I do a lot of work with Hyper-V virtual machines in a test environment. My Hyper-V host is a white box kludged together cheaply, but with reasonable hardware.
The VMs that are used for Microsoft courses use base drives for the core OS and then differencing drives for each individual VM. The bouncing back and forth between the base drive and the differencing drive tends to drag down performance. In addition, I often use snapshots to give me a backout point when developing labs. Which reduces performance even more.
I've got the storage system setup as four 7200 RPM SATA drives in a RAID 10 array using the Intel Storage Technology enterprise that is built into the motherboard. This gives far better performance than a single drive, but still not enough when I'm running many VMs. Storage speed is the bottle neck in this system.
Today I bought a Kingston 240 GB HyperX SSD drive to improve performance. Since the drive is not very large, I though I'd start by moving only the base drives onto the SSD to see what the performance improvement was like. Then I mounted the SSD as the folder that I copied the base files from. This retained the proper association between the differencing drives and the base drives.
The performance improvement was huge! Tasks that were painfully before now behave like normal servers. I figure that labs which took me an hour or more to complete will now take about 20 minutes just because of the wait time. As an example, for course 20417C there is a lab where AD FS is configured to authenticate an application. Accessing this application the first time used to take 2-3 minutes. Now it happens in a few seconds.
The differencing drives and the snapshots are still stored on the RAID 10 array. So, all write activity and some read activity is still done there. Even in this configuration the performance difference is amazing.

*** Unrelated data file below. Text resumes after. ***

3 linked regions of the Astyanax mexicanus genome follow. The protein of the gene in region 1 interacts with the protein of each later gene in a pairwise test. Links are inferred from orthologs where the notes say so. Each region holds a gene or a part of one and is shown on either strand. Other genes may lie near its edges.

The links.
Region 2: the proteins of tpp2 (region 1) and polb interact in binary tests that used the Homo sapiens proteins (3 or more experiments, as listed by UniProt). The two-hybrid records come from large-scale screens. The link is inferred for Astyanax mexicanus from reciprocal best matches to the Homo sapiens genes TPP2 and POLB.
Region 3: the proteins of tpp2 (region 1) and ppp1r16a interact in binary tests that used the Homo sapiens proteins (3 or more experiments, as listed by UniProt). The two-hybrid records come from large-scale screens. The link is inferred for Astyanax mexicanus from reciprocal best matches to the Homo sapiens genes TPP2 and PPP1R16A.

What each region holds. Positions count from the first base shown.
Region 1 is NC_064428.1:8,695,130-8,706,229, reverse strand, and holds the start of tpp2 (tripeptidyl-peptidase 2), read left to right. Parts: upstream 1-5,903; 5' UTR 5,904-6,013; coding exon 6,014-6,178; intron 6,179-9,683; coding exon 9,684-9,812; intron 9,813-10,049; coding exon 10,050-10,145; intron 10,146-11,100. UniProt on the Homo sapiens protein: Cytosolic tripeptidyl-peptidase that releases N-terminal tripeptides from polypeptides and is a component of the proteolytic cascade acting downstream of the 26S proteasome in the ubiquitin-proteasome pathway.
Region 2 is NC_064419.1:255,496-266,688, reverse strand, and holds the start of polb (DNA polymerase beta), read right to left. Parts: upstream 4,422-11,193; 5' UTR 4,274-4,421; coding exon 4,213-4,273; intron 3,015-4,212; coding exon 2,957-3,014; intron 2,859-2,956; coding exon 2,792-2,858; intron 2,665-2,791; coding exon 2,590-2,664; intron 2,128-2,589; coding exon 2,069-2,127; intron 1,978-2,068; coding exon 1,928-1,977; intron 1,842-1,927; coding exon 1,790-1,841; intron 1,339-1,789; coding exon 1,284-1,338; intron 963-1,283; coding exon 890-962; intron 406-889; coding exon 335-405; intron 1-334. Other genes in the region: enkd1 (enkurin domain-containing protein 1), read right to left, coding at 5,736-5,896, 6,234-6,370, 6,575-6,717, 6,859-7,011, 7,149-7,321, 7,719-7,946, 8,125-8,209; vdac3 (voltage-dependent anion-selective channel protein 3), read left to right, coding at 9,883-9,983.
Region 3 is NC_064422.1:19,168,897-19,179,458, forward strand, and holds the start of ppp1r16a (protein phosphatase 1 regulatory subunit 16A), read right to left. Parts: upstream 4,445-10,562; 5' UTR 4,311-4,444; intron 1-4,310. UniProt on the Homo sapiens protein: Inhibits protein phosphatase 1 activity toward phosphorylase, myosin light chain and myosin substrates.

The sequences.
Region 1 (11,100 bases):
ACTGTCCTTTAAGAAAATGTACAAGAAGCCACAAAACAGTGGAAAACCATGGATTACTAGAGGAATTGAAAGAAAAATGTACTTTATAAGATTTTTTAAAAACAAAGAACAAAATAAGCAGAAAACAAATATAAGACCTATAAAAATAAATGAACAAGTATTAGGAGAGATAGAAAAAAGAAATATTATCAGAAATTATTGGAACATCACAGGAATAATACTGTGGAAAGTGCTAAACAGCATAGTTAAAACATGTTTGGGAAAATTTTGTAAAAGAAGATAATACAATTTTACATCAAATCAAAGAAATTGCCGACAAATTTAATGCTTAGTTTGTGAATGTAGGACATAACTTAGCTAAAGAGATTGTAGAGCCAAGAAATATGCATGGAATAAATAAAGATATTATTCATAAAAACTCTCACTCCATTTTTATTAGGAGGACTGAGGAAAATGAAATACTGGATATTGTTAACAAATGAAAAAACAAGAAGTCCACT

All together I have about 200 GB of base drives. Basically, they filled the SSD. Then I remembered that Windows 2012 has data deduplication functionality. I have never tried it before, but thought it might work.
Windows Server 2012 adds support for deduplication on live virtual hard drive files, but I didn't require that for these base disks because they are static and don't change.
I thought that deduplication might cut the space usage by half since I had multiple base disks for each operating system like Windows 7 and Windows Server 2012. However, when I ran the test tool (ddpeval.exe) it showed that the 200 GB would be reduced to about 63 GB without compression and 35 GB with compression. It was right!
After enabling deduplication disk utilization dropped from 200 GB to 34 GB leaving over 200 GB free on the SSD drive. I was scared that this might impact performance of the VMs but I could not see a performance difference at all.
Overall, I'm very impressed.
For details about how to implement data deduplication in Windows Server 2012 see here: